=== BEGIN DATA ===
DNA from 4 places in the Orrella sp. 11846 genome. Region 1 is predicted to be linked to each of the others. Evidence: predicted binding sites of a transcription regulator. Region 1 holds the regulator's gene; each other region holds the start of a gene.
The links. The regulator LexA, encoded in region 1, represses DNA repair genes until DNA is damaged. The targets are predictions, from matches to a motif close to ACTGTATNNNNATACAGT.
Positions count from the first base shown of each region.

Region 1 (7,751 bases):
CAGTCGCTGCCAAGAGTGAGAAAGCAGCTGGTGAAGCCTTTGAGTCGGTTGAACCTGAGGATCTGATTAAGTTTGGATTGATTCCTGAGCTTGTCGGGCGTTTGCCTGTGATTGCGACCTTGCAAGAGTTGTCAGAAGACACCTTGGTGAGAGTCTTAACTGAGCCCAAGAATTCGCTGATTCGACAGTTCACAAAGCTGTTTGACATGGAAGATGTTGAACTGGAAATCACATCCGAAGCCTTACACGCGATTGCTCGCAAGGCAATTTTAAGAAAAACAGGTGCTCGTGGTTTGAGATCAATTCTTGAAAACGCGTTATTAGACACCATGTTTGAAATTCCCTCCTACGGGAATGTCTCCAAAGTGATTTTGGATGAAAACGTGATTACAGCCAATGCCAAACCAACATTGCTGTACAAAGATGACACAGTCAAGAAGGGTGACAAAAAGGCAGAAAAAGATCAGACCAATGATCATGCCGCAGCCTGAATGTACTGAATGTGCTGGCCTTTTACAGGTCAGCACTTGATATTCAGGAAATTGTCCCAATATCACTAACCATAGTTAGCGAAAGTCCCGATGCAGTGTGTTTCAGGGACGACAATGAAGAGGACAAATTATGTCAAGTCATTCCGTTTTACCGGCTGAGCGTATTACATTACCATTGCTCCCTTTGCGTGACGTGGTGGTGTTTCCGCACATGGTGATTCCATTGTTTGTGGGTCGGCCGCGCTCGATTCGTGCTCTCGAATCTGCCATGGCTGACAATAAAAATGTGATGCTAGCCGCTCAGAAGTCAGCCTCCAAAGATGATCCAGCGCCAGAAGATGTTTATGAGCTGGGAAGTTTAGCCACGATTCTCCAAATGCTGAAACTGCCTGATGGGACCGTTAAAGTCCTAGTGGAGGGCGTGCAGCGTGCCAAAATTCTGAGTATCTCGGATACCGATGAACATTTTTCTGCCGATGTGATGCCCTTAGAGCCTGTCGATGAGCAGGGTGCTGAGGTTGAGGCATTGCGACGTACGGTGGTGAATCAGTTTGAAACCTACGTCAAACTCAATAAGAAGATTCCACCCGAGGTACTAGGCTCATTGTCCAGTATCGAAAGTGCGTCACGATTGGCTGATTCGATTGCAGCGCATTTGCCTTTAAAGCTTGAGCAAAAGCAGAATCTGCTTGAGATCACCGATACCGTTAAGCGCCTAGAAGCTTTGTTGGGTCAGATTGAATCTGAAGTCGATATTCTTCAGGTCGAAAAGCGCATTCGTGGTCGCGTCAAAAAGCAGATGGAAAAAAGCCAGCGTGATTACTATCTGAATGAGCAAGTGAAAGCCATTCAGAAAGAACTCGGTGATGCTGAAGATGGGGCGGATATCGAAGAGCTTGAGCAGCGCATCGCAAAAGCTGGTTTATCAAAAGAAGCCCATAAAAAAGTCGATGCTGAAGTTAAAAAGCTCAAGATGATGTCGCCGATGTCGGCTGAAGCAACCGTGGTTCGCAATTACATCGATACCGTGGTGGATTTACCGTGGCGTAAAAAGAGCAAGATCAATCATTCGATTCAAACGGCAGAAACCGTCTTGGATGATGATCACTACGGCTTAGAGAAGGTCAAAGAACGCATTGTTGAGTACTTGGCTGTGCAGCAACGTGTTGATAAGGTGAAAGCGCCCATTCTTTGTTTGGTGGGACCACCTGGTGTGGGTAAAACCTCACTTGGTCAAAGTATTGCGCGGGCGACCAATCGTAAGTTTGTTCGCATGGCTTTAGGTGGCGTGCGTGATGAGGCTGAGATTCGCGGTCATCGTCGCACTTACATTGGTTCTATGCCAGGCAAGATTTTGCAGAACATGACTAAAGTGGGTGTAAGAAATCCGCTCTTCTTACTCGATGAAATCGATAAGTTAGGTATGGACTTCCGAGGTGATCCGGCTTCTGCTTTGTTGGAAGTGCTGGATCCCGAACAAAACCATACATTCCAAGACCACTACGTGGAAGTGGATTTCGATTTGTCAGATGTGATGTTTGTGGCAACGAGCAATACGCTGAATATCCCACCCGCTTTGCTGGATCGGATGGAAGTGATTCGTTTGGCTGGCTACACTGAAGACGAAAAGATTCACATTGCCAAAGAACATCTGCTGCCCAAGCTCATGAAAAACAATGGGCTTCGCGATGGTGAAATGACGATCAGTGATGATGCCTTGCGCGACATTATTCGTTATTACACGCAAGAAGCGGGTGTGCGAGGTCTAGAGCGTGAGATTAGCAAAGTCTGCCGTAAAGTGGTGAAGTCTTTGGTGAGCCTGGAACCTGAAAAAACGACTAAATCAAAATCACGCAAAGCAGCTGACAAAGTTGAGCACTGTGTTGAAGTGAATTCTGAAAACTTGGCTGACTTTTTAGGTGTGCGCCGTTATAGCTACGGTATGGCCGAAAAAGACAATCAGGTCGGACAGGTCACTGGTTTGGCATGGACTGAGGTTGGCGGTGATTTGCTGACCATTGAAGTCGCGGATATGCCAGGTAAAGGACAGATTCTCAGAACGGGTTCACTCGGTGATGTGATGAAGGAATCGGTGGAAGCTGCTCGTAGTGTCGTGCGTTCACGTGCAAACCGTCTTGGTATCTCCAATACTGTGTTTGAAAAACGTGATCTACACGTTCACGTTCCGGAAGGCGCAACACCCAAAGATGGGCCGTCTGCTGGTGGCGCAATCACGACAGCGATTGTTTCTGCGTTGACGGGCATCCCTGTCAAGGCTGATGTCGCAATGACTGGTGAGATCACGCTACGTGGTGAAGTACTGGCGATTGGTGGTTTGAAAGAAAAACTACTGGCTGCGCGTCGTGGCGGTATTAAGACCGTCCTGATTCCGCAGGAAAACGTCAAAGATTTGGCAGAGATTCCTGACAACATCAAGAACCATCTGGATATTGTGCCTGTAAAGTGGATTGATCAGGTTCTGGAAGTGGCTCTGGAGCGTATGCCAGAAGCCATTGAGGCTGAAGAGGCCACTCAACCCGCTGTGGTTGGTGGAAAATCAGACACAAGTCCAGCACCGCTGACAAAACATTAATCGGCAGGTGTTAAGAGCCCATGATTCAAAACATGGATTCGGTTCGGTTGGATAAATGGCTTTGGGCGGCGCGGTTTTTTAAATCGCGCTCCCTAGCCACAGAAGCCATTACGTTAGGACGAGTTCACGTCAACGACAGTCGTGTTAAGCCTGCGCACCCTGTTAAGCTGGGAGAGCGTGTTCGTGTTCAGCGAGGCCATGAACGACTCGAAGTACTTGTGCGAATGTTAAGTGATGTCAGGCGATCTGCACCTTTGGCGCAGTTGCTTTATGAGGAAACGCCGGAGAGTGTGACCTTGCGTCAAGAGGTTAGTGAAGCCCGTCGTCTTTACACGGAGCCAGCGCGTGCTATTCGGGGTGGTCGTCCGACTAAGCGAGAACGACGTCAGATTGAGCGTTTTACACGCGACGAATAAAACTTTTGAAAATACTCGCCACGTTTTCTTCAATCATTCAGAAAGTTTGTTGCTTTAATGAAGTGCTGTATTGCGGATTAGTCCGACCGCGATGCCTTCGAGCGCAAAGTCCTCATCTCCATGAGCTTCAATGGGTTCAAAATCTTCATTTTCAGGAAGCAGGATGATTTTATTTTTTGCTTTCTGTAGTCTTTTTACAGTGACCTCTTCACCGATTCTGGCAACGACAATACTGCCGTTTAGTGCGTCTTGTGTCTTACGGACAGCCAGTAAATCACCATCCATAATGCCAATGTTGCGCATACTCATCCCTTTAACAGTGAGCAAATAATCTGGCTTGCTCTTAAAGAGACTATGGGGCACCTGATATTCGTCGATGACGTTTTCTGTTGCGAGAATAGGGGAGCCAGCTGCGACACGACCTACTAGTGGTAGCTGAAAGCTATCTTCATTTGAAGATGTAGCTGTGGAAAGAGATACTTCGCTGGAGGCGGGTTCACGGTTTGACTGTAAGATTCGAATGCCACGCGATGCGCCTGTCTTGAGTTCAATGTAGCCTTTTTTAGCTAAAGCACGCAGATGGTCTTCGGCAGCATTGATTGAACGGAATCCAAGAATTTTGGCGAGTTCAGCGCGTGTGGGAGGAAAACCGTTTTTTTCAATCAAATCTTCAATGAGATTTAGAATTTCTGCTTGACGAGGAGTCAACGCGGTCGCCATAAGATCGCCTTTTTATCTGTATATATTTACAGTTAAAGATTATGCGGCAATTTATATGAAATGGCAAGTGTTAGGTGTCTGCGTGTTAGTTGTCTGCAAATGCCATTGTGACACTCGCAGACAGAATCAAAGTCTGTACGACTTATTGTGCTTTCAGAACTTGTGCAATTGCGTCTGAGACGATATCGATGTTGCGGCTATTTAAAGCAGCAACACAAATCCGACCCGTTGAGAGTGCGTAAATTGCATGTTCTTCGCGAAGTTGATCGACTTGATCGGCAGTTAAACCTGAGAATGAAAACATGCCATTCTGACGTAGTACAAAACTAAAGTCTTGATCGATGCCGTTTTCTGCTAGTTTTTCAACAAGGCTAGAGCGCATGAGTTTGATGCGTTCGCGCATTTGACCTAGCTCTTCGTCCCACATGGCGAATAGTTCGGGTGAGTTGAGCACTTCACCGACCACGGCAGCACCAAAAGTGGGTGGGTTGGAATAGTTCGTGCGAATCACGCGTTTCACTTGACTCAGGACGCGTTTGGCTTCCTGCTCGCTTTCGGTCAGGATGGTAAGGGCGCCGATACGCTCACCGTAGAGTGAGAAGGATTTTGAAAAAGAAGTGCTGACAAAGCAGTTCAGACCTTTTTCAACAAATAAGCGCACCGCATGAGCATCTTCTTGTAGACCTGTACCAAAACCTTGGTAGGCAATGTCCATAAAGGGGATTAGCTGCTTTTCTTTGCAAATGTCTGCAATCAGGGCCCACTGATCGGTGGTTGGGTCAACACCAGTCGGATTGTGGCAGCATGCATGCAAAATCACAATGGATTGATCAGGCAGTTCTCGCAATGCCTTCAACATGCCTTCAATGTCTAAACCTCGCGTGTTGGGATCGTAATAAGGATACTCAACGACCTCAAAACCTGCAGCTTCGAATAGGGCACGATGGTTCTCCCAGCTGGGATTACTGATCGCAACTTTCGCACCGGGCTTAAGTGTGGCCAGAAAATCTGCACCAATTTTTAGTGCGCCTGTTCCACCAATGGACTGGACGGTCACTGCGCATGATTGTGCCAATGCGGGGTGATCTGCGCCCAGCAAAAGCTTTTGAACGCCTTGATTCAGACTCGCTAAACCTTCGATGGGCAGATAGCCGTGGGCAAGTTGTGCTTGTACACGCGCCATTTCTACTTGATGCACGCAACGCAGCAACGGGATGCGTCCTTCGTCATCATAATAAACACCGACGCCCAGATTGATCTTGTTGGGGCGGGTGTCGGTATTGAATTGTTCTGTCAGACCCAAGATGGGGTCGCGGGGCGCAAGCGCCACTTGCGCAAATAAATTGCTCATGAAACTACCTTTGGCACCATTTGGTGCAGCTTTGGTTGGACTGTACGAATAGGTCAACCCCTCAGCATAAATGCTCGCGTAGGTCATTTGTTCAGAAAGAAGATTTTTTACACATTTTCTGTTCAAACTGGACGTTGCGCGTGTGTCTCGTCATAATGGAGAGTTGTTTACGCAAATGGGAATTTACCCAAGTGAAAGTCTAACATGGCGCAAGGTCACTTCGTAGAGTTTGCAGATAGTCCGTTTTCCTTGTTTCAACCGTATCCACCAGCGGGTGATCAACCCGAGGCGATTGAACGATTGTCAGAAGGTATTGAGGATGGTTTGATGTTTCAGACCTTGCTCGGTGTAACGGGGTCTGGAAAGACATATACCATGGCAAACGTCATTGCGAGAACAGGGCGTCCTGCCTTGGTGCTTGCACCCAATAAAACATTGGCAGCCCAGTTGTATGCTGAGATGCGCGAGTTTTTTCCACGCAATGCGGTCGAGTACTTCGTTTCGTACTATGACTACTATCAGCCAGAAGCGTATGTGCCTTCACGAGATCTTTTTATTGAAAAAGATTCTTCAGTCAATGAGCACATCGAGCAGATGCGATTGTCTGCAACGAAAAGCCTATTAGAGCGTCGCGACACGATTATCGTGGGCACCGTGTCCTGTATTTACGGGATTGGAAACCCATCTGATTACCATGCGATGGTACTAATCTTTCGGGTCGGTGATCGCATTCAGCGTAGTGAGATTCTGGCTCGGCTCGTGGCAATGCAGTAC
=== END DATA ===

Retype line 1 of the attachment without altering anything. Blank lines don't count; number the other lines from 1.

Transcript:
DNA from 4 places in the Orrella sp. 11846 genome. Region 1 is predicted to be linked to each of the others. Evidence: predicted binding sites of a transcription regulator. Region 1 holds the regulator's gene; each other region holds the start of a gene.